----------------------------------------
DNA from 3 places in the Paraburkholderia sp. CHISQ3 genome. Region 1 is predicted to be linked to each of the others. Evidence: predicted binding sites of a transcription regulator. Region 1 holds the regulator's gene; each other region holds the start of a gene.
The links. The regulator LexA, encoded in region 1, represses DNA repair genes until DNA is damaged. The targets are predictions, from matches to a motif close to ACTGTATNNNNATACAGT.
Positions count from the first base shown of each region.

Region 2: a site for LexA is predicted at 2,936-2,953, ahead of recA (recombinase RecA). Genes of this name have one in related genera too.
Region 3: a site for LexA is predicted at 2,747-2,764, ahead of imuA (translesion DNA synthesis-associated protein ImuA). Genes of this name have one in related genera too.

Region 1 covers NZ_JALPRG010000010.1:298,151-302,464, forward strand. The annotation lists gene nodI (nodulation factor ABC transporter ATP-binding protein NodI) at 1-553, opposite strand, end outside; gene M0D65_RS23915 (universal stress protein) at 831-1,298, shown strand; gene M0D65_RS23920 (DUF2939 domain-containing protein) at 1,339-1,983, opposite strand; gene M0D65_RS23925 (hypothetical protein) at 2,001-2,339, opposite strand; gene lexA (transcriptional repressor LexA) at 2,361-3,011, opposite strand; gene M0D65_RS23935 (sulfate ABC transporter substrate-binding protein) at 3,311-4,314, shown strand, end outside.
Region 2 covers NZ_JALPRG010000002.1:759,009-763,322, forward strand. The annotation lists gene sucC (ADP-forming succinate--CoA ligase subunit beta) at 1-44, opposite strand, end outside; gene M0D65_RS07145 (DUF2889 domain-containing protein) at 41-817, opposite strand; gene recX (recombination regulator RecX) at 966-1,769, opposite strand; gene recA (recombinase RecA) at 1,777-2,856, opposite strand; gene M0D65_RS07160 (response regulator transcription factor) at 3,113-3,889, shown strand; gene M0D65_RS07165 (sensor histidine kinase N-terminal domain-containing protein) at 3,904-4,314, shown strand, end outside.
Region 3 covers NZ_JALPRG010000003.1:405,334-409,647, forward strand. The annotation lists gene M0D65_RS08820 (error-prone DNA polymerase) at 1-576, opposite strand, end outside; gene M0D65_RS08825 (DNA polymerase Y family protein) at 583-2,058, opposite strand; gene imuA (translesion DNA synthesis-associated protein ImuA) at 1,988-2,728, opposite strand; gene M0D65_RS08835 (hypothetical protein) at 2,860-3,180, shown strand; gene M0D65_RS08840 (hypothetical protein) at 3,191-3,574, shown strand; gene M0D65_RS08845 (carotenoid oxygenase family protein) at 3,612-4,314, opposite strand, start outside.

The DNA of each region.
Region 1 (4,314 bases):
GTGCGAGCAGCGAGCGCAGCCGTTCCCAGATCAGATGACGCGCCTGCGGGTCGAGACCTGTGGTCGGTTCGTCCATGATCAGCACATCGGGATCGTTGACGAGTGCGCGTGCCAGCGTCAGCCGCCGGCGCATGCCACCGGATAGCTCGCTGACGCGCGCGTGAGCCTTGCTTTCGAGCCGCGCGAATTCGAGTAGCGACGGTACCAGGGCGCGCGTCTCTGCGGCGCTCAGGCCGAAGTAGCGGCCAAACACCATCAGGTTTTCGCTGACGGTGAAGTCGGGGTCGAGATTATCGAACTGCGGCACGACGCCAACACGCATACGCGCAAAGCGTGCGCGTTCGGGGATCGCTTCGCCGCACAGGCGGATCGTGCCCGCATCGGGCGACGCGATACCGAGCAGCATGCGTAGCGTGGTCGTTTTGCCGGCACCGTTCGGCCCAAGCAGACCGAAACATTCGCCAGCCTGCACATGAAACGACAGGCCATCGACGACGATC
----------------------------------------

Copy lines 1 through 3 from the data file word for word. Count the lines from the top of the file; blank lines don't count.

DNA from 3 places in the Paraburkholderia sp. CHISQ3 genome. Region 1 is predicted to be linked to each of the others. Evidence: predicted binding sites of a transcription regulator. Region 1 holds the regulator's gene; each other region holds the start of a gene.
The links. The regulator LexA, encoded in region 1, represses DNA repair genes until DNA is damaged. The targets are predictions, from matches to a motif close to ACTGTATNNNNATACAGT.
Positions count from the first base shown of each region.